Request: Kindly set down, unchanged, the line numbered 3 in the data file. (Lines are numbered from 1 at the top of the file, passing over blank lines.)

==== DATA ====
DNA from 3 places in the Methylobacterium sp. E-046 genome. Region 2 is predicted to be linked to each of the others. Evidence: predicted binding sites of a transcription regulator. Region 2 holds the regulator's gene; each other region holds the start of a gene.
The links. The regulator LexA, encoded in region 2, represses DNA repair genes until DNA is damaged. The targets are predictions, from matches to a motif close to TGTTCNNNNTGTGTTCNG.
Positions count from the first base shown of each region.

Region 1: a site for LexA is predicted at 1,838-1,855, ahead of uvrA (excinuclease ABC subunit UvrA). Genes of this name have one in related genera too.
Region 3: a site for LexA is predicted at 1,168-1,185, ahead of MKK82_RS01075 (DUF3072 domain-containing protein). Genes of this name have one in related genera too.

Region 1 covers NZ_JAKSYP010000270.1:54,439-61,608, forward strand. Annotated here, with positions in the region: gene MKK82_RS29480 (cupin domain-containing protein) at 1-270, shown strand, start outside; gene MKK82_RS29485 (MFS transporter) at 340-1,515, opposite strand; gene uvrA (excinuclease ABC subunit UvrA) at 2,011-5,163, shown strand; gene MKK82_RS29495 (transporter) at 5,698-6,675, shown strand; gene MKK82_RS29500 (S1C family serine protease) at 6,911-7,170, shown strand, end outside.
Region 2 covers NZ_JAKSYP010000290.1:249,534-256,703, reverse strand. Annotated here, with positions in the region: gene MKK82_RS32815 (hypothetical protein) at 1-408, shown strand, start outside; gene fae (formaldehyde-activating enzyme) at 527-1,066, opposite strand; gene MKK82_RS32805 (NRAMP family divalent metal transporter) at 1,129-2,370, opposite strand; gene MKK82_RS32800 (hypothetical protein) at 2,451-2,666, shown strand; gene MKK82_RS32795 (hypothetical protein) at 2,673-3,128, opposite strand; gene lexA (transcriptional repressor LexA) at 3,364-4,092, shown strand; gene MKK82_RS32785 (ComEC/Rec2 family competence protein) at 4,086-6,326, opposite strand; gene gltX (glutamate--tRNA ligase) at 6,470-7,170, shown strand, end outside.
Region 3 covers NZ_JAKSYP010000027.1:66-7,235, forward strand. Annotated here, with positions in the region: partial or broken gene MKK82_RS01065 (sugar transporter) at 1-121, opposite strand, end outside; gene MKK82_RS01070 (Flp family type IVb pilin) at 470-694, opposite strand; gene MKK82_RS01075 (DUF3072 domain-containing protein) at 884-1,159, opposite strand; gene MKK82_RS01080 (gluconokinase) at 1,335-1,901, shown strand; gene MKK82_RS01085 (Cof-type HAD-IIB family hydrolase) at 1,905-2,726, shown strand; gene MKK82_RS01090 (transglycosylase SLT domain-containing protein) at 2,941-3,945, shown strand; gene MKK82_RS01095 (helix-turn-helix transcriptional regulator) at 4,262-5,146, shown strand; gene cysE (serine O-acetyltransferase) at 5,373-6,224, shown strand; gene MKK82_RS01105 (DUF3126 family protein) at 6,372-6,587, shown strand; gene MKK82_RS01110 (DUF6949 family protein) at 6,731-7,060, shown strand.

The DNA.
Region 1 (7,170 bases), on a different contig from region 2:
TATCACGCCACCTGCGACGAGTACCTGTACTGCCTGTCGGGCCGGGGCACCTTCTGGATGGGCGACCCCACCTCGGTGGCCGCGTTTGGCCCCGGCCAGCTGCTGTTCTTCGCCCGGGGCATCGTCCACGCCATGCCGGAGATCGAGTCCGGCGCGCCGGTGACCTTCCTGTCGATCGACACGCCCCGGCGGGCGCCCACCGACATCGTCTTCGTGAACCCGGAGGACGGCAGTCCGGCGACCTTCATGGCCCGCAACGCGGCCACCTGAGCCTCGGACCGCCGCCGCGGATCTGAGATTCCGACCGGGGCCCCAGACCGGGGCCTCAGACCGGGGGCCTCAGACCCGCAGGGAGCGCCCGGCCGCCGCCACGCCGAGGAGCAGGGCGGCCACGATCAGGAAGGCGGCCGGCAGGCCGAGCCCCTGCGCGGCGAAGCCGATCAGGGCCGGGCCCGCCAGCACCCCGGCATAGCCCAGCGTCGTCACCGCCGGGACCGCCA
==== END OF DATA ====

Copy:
Positions count from the first base shown of each region.